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Cricket must 'learn to live with Covid, or we will lose players', warns ECB chief executive, Tom Harrison

England chief defends relaxation of bio-secure environments despite mounting risk to series

Andrew Miller
Andrew Miller
Tom Harrison, the ECB's chief executive  •  Getty Images

Tom Harrison, the ECB's chief executive  •  Getty Images

Tom Harrison, the ECB chief executive, has defended his board's decision to relax the bio-secure environments that were a feature of England's behind-closed-doors campaign in the 2020 home season, arguing that the mental health and well-being of the players in its competitions requires the game to "learn to live" with Covid-19, rather than seek to prevent further infections within team environments.
Speaking at a media briefing ahead of the opening match of the Hundred on July 21, Harrison warned that it was the duty of boards all around the world, and not just in the UK, to take greater heed of the concerns of their players - many of whom have endured months at a time away from their friends and young families in a bid to ensure that the competitions upon which the game's revenues rely can be safely completed.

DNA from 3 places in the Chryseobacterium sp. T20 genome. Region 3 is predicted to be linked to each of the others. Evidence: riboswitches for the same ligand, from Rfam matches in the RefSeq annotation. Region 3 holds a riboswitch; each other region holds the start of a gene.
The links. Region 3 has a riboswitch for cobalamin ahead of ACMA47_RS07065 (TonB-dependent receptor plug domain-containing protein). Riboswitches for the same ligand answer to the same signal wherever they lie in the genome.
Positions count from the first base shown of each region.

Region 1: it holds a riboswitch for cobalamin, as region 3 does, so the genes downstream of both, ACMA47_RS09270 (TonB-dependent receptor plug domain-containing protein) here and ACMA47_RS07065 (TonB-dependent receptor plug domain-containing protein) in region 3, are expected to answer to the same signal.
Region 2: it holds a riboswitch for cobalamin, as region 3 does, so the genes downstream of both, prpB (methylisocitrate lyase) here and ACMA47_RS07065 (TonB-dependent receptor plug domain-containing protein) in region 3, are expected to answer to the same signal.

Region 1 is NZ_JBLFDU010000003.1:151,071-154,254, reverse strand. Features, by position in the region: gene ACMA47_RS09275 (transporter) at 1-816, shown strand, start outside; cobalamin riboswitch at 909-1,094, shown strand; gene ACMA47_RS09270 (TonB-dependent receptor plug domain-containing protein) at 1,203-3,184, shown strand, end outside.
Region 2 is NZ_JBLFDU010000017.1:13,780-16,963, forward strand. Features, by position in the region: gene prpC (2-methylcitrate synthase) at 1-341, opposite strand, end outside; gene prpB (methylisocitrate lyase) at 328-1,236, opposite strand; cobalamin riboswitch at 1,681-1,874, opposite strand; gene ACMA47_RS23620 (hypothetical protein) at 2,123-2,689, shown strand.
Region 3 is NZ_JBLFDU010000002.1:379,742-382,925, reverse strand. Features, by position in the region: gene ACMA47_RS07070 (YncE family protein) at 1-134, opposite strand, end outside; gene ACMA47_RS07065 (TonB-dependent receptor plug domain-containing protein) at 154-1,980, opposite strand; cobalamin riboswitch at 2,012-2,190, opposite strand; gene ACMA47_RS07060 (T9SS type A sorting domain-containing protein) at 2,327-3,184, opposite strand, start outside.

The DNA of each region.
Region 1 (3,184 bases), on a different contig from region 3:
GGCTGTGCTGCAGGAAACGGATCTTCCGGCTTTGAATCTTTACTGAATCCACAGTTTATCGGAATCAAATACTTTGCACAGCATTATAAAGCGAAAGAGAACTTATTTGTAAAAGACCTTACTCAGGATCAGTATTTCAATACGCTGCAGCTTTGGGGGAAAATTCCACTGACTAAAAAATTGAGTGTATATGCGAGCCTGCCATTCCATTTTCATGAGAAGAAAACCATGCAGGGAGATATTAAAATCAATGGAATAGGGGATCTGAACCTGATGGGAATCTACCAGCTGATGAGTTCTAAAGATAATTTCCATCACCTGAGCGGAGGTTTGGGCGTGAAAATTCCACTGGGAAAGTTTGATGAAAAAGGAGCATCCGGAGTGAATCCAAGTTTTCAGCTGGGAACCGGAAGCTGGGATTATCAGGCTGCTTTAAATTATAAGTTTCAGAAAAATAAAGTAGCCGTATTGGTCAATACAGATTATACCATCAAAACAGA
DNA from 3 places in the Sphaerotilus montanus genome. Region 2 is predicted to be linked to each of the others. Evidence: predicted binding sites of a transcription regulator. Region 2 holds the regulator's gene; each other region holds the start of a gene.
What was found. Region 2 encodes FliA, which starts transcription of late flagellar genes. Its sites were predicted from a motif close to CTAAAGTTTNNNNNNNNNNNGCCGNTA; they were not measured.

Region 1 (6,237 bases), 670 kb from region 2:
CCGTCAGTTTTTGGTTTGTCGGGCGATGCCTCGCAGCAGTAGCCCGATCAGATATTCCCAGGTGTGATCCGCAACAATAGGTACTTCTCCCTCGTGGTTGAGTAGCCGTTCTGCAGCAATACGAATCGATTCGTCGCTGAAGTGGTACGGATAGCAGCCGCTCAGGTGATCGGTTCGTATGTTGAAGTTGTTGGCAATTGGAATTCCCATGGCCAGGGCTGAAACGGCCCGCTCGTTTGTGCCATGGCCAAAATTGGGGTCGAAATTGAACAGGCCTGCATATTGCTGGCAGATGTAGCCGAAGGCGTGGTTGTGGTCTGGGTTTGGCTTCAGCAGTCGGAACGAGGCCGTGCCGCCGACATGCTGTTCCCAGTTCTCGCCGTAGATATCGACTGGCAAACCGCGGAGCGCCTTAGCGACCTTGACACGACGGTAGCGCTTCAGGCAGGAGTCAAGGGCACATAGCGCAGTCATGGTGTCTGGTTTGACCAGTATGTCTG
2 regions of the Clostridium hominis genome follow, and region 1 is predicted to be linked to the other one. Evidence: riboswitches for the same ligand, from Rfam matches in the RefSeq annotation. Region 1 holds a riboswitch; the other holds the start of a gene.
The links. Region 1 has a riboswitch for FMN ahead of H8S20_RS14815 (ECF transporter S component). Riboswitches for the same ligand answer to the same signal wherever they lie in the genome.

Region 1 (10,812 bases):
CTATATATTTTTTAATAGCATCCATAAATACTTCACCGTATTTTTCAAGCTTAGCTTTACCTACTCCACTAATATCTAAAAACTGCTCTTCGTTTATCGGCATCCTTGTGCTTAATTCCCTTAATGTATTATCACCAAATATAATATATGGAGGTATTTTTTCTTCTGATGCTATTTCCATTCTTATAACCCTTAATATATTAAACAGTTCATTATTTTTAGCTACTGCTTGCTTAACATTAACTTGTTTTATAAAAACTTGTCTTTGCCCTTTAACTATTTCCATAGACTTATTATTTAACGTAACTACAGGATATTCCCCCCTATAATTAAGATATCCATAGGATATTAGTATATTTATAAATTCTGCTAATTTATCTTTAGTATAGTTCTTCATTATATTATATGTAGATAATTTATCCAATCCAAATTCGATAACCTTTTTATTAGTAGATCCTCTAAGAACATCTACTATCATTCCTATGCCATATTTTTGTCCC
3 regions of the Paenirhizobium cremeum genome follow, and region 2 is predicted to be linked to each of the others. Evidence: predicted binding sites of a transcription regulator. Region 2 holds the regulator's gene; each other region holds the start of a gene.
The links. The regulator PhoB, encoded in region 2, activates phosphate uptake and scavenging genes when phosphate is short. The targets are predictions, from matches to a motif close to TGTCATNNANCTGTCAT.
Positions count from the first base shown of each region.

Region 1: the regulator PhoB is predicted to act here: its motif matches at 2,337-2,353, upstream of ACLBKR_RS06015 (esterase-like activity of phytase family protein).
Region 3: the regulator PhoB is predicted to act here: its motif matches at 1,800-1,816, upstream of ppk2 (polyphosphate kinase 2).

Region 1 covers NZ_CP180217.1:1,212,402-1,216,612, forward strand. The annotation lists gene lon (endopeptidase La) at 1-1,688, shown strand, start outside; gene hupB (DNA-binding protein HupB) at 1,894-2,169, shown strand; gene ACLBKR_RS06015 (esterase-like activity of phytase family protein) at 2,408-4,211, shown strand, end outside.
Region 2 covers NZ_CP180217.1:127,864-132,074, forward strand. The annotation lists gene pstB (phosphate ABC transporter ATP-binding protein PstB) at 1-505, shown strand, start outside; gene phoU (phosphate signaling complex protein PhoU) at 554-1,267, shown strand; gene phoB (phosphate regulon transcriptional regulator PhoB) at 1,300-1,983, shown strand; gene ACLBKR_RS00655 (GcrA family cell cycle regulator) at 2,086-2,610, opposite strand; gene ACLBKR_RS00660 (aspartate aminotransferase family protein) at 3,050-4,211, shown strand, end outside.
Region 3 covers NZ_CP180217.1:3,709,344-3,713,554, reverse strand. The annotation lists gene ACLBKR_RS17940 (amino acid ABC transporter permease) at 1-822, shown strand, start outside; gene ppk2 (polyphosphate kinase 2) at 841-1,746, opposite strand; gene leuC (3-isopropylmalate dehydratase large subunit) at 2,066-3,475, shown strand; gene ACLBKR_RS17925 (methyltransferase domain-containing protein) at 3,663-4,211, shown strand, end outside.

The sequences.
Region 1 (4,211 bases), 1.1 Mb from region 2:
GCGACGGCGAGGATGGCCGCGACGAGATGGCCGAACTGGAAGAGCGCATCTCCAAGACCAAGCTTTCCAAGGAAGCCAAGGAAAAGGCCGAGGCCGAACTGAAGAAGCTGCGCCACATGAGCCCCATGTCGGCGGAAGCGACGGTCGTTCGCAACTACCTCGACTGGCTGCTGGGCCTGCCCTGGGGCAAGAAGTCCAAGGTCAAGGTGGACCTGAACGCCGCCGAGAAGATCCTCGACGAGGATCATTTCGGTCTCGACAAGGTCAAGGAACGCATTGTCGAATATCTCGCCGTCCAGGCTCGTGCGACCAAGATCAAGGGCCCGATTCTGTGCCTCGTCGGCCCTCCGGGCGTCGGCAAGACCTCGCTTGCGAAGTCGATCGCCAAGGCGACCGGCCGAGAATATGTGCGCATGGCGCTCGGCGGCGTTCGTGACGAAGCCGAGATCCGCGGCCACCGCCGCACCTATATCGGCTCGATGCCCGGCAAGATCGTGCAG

However, with concerns already mounting about the viability of England's five-Test series against India, amid the knock-on effects of Rishabh Pant's positive Covid diagnosis and further infections within the India camp, Harrison insisted that all teams would be obliged to "accept some risk" in return for the day-to-day freedoms that enable elite sportsmen and women to produce their best performances.
"We want people feeling good about going out and playing in whatever tournament they're playing in, whether that's the Hundred, whether that's a Test series against India, whether that is county cricket and the RL50," Harrison said.
"We want people to be feeling like their life is delivering for them, both at home and as professional cricketers, men and women. We don't want to be closeting players in such a place where they feel like the only role they play in their life is to is to go out and bat and bowl for whatever team they're playing."